It seems to me that Bresson was always trying to express his deepest concerns through negation, and this is what we are seeing to a greater degree in his color period. In the Pour le Plaisir
doc, he says, "Art lies in suggestion. The great difficulty for filmmakers is precisely not to show things. Ideally, nothing should be shown, but that's impossible."
So I think expressing "the need for spirituality and redemption" for Bresson was in many ways an expression of spirituality and redemption. I don't mean to be reductive, but I do think his increasing economy and materialism that you identify is part of a rigorous formal experiment to address his concerns. I mean, doesn't it seem to follow according to this line of thinking?
Stéphane: "Balthazar" gives me the impression of a world without God, a world uninterested in God.
Bresson: Firstly, I don't think that just speaking of God or saying the word "God" indicates his presence. If I use a filmmaker's tools to represent a human being, by which I mean someone with a soul, not just a jiggling puppet, if the human is present so is the divine. Pronouncing the name of God isn't what makes him present.
Stéphane: No,but to my knowledge this is your first film where a character--Marie's father--rejects God.
Bresson: If he rejects God, then God exists, and therefore God is present.
Is that isn't affirmation by negation, I don't know what is.
From Les Anges du peche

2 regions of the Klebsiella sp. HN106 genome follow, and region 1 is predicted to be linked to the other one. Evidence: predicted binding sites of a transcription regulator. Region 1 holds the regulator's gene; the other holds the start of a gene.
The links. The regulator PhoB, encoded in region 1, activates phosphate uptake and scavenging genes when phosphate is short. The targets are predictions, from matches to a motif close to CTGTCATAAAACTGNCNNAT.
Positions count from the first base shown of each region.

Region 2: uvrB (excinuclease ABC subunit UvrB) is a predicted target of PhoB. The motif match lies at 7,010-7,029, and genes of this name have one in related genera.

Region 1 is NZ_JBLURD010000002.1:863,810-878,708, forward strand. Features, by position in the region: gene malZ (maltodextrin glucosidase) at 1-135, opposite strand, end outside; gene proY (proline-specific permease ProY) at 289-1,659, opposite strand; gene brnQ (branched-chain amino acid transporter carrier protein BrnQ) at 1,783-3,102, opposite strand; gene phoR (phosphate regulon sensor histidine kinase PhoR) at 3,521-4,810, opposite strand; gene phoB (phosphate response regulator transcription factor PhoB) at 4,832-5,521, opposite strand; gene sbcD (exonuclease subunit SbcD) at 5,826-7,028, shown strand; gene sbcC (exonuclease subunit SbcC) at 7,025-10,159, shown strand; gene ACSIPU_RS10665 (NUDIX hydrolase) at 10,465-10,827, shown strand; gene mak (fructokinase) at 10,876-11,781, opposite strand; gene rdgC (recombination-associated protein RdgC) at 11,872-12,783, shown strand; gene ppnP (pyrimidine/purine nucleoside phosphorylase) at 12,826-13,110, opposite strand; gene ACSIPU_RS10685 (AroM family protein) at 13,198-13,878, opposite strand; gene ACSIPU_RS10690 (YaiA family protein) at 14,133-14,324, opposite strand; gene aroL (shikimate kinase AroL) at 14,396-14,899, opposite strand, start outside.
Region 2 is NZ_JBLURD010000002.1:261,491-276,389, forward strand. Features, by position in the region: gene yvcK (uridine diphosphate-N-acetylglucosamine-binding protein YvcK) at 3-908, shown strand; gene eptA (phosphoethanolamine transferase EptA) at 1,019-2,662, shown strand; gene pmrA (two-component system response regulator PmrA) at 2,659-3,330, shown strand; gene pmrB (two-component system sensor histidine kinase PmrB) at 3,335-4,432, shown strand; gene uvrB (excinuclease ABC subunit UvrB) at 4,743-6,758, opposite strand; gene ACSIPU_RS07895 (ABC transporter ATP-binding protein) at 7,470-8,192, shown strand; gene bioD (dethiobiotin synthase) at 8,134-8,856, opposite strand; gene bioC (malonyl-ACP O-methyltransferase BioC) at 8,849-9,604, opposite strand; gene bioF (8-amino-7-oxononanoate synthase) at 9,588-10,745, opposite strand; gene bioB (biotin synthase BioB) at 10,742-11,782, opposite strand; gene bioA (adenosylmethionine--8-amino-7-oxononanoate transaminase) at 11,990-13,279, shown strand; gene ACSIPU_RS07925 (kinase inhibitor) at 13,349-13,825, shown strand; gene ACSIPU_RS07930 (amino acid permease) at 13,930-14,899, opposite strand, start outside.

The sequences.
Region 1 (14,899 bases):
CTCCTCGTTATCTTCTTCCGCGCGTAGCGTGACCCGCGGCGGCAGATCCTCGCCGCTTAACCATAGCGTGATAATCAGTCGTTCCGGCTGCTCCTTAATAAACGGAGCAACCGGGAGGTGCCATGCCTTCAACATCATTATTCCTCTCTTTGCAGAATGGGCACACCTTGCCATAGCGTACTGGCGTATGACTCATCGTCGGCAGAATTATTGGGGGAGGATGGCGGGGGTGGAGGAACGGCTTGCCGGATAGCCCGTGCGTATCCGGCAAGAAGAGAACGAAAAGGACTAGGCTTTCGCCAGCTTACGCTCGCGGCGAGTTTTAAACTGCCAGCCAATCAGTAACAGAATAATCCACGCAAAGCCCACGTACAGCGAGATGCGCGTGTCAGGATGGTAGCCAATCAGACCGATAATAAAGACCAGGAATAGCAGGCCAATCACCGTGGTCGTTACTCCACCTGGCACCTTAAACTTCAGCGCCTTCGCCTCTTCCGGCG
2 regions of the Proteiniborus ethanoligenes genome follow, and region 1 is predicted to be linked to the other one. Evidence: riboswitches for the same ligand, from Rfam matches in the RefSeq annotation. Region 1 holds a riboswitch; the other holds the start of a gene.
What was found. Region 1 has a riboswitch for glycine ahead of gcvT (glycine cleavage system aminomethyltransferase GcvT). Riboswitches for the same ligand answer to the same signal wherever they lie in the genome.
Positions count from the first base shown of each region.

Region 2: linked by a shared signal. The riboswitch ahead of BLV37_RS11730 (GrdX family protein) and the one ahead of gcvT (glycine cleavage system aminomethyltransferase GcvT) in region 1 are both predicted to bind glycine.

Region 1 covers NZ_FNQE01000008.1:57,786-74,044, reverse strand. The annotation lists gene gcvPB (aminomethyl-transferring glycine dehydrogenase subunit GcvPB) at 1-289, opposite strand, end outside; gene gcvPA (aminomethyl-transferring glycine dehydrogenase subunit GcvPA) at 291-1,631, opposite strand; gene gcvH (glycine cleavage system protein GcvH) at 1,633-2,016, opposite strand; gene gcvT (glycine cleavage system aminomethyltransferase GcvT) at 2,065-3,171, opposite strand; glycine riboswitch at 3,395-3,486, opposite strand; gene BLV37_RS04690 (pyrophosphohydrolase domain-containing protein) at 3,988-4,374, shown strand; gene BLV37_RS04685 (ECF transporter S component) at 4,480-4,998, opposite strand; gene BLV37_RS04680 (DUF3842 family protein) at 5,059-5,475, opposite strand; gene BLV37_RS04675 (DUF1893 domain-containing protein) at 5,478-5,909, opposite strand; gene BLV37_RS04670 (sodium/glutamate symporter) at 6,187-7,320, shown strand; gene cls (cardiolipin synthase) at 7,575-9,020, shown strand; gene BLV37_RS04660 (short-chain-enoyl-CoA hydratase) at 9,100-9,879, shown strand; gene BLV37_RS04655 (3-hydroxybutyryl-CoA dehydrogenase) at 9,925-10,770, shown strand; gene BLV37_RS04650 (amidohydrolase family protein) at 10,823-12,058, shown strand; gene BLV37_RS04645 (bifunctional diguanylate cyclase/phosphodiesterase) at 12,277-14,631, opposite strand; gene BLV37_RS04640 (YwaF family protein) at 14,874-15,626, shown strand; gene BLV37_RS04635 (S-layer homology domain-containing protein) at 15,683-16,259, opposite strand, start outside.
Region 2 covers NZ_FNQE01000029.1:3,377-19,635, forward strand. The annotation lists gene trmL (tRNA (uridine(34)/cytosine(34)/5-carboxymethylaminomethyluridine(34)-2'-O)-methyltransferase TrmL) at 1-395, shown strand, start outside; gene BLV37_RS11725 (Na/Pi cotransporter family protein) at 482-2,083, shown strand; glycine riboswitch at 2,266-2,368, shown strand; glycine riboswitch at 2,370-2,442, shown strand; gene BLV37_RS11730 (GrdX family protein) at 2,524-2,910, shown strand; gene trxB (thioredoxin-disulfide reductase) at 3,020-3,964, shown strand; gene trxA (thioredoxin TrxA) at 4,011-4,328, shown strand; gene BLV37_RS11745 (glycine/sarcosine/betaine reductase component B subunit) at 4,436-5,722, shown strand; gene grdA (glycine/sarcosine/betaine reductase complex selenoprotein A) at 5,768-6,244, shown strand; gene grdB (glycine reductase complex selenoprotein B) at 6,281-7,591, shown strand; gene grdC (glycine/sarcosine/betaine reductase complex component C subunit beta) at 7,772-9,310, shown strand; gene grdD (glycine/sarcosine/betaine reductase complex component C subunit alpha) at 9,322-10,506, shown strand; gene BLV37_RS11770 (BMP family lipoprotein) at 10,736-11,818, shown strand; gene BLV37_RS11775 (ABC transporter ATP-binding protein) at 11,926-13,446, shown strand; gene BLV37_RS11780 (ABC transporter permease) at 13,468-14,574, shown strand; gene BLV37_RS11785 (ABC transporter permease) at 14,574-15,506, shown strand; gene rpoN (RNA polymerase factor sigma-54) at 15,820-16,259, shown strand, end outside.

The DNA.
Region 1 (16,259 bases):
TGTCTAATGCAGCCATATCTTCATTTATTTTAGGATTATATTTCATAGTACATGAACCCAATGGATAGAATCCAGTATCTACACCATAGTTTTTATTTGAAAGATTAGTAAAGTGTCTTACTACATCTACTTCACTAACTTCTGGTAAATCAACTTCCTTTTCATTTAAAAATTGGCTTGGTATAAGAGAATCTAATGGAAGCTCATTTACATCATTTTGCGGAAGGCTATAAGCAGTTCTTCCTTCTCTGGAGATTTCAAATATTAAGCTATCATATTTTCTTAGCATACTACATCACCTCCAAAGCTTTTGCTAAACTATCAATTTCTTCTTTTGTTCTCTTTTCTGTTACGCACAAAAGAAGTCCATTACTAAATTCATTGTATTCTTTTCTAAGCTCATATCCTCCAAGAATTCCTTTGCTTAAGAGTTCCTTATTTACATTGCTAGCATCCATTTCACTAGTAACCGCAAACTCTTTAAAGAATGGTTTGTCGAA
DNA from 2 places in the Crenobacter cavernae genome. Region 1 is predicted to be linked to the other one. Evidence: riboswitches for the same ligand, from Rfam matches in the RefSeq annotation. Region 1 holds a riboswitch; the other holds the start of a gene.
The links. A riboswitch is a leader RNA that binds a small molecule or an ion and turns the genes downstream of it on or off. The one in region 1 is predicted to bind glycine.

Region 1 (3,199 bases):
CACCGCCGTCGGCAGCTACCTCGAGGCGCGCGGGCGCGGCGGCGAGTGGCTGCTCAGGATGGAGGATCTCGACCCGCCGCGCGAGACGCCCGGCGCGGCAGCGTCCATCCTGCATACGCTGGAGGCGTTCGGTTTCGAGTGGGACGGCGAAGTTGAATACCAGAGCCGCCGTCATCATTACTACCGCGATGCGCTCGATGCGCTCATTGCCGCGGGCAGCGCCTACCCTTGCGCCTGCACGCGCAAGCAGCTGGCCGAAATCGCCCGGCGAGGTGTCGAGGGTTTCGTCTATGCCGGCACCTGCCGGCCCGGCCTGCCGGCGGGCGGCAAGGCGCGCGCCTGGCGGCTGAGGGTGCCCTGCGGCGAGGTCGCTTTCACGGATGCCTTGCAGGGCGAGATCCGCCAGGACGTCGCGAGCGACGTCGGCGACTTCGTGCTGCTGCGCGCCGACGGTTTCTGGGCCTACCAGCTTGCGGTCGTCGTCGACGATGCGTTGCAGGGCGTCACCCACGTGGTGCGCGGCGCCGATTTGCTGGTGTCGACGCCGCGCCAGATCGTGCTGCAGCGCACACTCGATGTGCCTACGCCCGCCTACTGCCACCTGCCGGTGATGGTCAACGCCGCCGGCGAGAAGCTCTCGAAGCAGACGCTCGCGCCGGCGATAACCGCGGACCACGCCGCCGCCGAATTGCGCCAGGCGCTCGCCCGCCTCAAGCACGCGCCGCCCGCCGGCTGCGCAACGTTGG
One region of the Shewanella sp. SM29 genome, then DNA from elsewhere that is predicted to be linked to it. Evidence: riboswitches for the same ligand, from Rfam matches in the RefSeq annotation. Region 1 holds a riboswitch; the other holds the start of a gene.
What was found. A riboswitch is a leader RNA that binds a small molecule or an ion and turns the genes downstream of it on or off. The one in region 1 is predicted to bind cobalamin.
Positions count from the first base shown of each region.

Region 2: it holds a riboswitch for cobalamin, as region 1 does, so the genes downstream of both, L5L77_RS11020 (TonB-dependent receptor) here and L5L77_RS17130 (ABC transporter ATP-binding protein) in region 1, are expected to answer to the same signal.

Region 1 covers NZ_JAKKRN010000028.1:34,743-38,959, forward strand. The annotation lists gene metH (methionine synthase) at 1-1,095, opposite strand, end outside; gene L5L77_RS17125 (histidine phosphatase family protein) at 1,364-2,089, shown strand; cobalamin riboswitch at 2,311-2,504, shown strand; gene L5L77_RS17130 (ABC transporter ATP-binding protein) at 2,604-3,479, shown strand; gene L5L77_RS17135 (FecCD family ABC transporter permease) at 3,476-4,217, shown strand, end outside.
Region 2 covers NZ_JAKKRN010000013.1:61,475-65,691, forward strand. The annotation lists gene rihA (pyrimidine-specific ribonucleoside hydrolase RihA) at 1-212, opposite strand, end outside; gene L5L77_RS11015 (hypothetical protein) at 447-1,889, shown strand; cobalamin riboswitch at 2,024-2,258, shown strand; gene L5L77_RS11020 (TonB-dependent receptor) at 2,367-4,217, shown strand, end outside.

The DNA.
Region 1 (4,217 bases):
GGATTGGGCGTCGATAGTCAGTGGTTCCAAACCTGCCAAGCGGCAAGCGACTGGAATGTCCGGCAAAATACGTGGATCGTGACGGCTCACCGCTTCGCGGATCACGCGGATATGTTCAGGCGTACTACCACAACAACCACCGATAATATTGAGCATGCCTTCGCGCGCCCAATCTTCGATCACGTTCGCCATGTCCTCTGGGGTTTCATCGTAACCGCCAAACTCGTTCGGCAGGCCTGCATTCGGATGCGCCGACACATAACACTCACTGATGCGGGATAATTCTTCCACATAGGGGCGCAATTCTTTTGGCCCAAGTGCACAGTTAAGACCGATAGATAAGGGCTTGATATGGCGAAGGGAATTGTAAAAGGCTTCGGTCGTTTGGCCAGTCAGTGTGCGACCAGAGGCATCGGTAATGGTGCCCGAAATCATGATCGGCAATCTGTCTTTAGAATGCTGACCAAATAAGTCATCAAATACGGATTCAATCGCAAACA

to Le Procès de Jeanne d'Arc
, his films explicitly included "God talk," but I think as an artist, he felt the need to refine his approach, not remain predictable, and address the subject more obliquely and rooted in teh material world. (Incidentally, that exchange above could also perfectly apply to Lancelot.)
Could he end Balthazar
with his sober death of the donkey? Could he end Mouchette
in his previous exultant fashion but in an unorthodox manner, eg. suicide? Could he end The Devil Probably
with a suicide that is part murder, sans the choral music? Cuold he end L'Argent
with a mass murder? To me, each step seems like a greater formal challenge applied to his consistent theme, not a disinterest in the question.
Interestingly enough, L'Argent
does end with confession and surrender, but it's so underplayed that it doesn't come anywhere near counteracting the horrors witnessed moments before. However, it's there and Bresson told Ciment that he was wished he could have focused more on YVon's redemption, but the "rhythm of the film wouldn't allow it." (Again, a formal conundrum.)
Decribing these endings in this manner may sound a little trite, and I don't mean to reduce them in that way--or imply that my reading is necessarily superior; there is no doubt that his later films are severe and shocking. Bresson certainly trusted ambiguity and mystery and I see no reason to put him in a box. But personally, I don't see his late work as lacking in spiritual concerns. One of his films has a theological statement for a title, after all.